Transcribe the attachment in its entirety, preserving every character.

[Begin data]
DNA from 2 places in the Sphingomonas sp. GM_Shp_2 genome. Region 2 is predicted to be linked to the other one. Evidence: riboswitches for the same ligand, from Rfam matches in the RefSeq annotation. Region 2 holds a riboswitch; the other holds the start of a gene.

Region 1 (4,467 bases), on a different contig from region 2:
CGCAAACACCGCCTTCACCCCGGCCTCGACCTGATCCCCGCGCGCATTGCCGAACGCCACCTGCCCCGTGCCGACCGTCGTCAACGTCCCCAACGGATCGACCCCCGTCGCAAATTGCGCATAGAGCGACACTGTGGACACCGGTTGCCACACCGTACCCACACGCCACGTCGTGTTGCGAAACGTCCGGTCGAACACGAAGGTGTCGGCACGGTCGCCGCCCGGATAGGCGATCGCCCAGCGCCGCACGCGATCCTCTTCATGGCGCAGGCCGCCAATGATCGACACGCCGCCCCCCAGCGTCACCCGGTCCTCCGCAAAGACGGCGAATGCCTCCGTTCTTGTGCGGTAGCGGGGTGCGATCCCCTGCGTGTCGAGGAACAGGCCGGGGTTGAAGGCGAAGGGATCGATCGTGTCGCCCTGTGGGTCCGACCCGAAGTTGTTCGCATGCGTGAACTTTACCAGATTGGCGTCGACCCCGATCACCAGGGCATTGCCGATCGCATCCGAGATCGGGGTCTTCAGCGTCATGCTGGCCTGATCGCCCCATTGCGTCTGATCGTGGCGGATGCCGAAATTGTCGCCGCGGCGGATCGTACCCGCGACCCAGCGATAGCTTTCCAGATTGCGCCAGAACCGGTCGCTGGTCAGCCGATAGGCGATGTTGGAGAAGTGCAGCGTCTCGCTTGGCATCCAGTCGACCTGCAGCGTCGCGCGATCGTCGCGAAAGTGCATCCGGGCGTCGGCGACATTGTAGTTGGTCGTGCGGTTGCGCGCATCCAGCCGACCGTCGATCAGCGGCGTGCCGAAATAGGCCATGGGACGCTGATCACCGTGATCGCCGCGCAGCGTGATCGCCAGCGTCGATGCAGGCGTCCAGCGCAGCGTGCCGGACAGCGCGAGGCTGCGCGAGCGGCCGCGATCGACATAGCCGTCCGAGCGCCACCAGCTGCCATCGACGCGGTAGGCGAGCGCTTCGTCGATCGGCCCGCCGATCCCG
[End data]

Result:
DNA from 2 places in the Sphingomonas sp. GM_Shp_2 genome. Region 2 is predicted to be linked to the other one. Evidence: riboswitches for the same ligand, from Rfam matches in the RefSeq annotation. Region 2 holds a riboswitch; the other holds the start of a gene.

Region 1 (4,467 bases), on a different contig from region 2:
CGCAAACACCGCCTTCACCCCGGCCTCGACCTGATCCCCGCGCGCATTGCCGAACGCCACCTGCCCCGTGCCGACCGTCGTCAACGTCCCCAACGGATCGACCCCCGTCGCAAATTGCGCATAGAGCGACACTGTGGACACCGGTTGCCACACCGTACCCACACGCCACGTCGTGTTGCGAAACGTCCGGTCGAACACGAAGGTGTCGGCACGGTCGCCGCCCGGATAGGCGATCGCCCAGCGCCGCACGCGATCCTCTTCATGGCGCAGGCCGCCAATGATCGACACGCCGCCCCCCAGCGTCACCCGGTCCTCCGCAAAGACGGCGAATGCCTCCGTTCTTGTGCGGTAGCGGGGTGCGATCCCCTGCGTGTCGAGGAACAGGCCGGGGTTGAAGGCGAAGGGATCGATCGTGTCGCCCTGTGGGTCCGACCCGAAGTTGTTCGCATGCGTGAACTTTACCAGATTGGCGTCGACCCCGATCACCAGGGCATTGCCGATCGCATCCGAGATCGGGGTCTTCAGCGTCATGCTGGCCTGATCGCCCCATTGCGTCTGATCGTGGCGGATGCCGAAATTGTCGCCGCGGCGGATCGTACCCGCGACCCAGCGATAGCTTTCCAGATTGCGCCAGAACCGGTCGCTGGTCAGCCGATAGGCGATGTTGGAGAAGTGCAGCGTCTCGCTTGGCATCCAGTCGACCTGCAGCGTCGCGCGATCGTCGCGAAAGTGCATCCGGGCGTCGGCGACATTGTAGTTGGTCGTGCGGTTGCGCGCATCCAGCCGACCGTCGATCAGCGGCGTGCCGAAATAGGCCATGGGACGCTGATCACCGTGATCGCCGCGCAGCGTGATCGCCAGCGTCGATGCAGGCGTCCAGCGCAGCGTGCCGGACAGCGCGAGGCTGCGCGAGCGGCCGCGATCGACATAGCCGTCCGAGCGCCACCAGCTGCCATCGACGCGGTAGGCGAGCGCTTCGTCGATCGGCCCGCCGATCCCG